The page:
The Epic of Gilgamesh: Ishtar (Sumerian “Innana”)


Fertility goddess, queen of heaven, goddess of sexual love and also war (think about that one for a minute!), associated with the planet Venus, the second brightest object in the sky (morning star), which rises each morning in the East (East: Isht).  Principle goddess of Uruk.  Associated with the Greek/Roman goddess Aphrodite/Venus.  Along with giving birth to each day, this goddess in her various manifestations is also celebrated each spring, with the rebirth of the year (“Easter” – Ishtar, from the Norse “Oester”); the logic here, of course, is that the day begins or is born in the East and the morning star is the harbinger of the new day, much as spring is the beginning or rebirth of living things (plants) each year.   


Like the Greek and Roman fertility goddess or goddesses Demeter and/or Ceres (goddess of grain: cer-eal), Ishtar is also believed to have descended into the Hades, the underworld (as does Gilgamesh);  Demeter/Ceres descends to save her daughter Persephone, who was raped and kidnapped by Hades, while Ishtar descends to rescue her lover, Tammuz.  In both the Sumerian and Greek/Roman legends, the descent of the goddess marks the death of the year (winter), which is reborn as spring with her annual resurrection. 


Fertility cults are perhaps the oldest Indo-European religion, worshipped throughout the Middle East, Africa and Europe before the spread of later patriarchal cultures with dominant male gods*.  They often used sacred/sacramental prostitutes (Shammat, in Gilgamesh).  These practices continued into the late Roman era; although the Romans later incorporated Vestal Virgins, they also maintained these more ancient forms of worship.  (*The so called "Venus of Hohle Fels" fertility statue remains the oldest depiction of a human being, c. 35,000-40,000 years old.)


We’ll follow the Ishtar archetype through most of the semester as it returns in various forms:

1)      The stories of Genesis revolve around fertility: The Garden of Eden, Abraham’s covenant with God

2)      Like Gilgamesh, the Homeric heroes are guided by a goddess (usually Athena, a virgin)

3)      Throughout Europe, temples to Athena often become temples to “the Virgin Mary”

4)      Spring resurrection in the New Testament


Greenstone cylinder seal; hunting god (full-face) with a bow and an arrow (?) over his shoulder; a quiver with tassel attched hands on his back. On the left hand mountain stands a small tree and Ishtar (full-face), armed with weapons including an axe and a mace rising from her shoulders, winged and holding a bush-like object probably a bunch of dates above the sun-god's head. The sun-god Shamash with rays, holding a serrated blade, is just begining to emerge from between two square topped moutains. The water god Ea stands to the right with one foot placed on the right hand mountain; he stretches out his right hand towards an eagle, probably the Zu bird who stole the tablets of destiny, a couchant bull lies between his legs and streams of water and fish flow from his shoulders. Behind him stands his two-faced attendant god Usimu with his right hand raised. All wear multiple-horned head-dresses. The male figures are bearded and Usimu has a double beard. He wears a flouched skirt, Ea and Ishtar both wear flouched robes and the fourth complete figure wears a striped skirt which either has a cod-piece or is hitched up in front. This god wears his hair in a long curl down the left side, reminiscent of those worn by bull-men and Ishtar has two similar curls hanging down, one on either side, while Ea and Shamash wear their hair in a triple bun. The scales of the moutain are continued in a horizontal band all round the lower part of the seal and it is on this band that the figures are standing. Terminal, a two line inscription in a frame; a lion pacing towards the right and roaring; slightly concave.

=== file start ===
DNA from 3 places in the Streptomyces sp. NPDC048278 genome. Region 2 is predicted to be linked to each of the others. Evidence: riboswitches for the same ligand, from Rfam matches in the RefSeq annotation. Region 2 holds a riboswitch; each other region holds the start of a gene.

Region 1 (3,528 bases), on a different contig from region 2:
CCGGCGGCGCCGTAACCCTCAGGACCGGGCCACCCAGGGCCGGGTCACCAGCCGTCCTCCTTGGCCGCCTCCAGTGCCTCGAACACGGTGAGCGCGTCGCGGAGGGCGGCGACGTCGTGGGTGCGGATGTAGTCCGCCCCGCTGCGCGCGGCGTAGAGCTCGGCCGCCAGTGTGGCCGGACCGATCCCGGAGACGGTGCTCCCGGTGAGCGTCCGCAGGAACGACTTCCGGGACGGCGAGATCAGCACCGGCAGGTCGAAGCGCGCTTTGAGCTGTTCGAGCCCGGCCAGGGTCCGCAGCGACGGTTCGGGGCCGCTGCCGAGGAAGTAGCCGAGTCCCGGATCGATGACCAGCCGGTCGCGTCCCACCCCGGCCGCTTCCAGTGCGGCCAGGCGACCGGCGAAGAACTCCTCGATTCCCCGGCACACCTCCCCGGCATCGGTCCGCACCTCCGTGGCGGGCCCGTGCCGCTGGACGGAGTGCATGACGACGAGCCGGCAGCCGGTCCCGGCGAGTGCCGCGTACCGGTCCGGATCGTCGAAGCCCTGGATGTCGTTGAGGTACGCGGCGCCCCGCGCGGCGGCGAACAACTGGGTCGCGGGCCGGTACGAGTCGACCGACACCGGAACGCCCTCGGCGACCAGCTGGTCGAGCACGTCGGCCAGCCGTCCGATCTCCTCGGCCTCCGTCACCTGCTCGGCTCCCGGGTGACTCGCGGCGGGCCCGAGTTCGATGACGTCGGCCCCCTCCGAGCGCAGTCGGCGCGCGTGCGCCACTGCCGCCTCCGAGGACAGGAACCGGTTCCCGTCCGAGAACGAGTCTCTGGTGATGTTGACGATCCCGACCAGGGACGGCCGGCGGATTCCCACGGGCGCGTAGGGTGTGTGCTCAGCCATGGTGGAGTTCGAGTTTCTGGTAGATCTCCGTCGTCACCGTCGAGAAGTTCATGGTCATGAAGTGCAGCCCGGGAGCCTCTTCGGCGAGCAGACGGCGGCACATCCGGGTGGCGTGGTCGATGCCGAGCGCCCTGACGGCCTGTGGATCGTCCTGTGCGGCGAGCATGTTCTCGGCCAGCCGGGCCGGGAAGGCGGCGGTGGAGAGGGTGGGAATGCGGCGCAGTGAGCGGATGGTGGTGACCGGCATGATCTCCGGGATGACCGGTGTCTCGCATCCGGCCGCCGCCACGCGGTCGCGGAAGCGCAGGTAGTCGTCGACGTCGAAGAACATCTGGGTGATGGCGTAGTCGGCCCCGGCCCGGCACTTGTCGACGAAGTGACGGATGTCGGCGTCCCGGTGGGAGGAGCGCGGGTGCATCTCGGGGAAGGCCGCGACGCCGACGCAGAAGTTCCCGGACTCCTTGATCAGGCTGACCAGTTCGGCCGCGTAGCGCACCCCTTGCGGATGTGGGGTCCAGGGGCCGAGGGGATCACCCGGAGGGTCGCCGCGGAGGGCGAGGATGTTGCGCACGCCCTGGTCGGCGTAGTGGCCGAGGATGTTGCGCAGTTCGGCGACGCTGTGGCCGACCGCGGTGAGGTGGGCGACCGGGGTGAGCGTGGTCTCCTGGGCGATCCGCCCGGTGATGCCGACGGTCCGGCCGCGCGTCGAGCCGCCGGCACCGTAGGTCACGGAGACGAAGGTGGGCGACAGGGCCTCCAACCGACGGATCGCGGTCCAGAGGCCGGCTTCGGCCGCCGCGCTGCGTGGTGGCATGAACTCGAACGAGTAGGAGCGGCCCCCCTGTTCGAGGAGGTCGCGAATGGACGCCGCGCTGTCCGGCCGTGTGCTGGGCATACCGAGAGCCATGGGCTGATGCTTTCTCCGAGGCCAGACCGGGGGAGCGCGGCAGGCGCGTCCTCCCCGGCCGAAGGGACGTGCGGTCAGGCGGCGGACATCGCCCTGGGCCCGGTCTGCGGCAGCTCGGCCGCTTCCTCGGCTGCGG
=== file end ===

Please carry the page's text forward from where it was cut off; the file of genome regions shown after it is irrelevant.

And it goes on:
Shamash, the sun god, rising in the morning from the eastern mountains between (left) Ishtar (Sumerian: Inanna), the goddess of the morning star, and (far left) Ninurta, the god of thunderstorms, with his bow and lion, and (right) Ea (Sumerian: Enki), the god of fresh water, with (far right) his vizier, the two-faced Usmu.

Courtesy of the trustees of the British Museum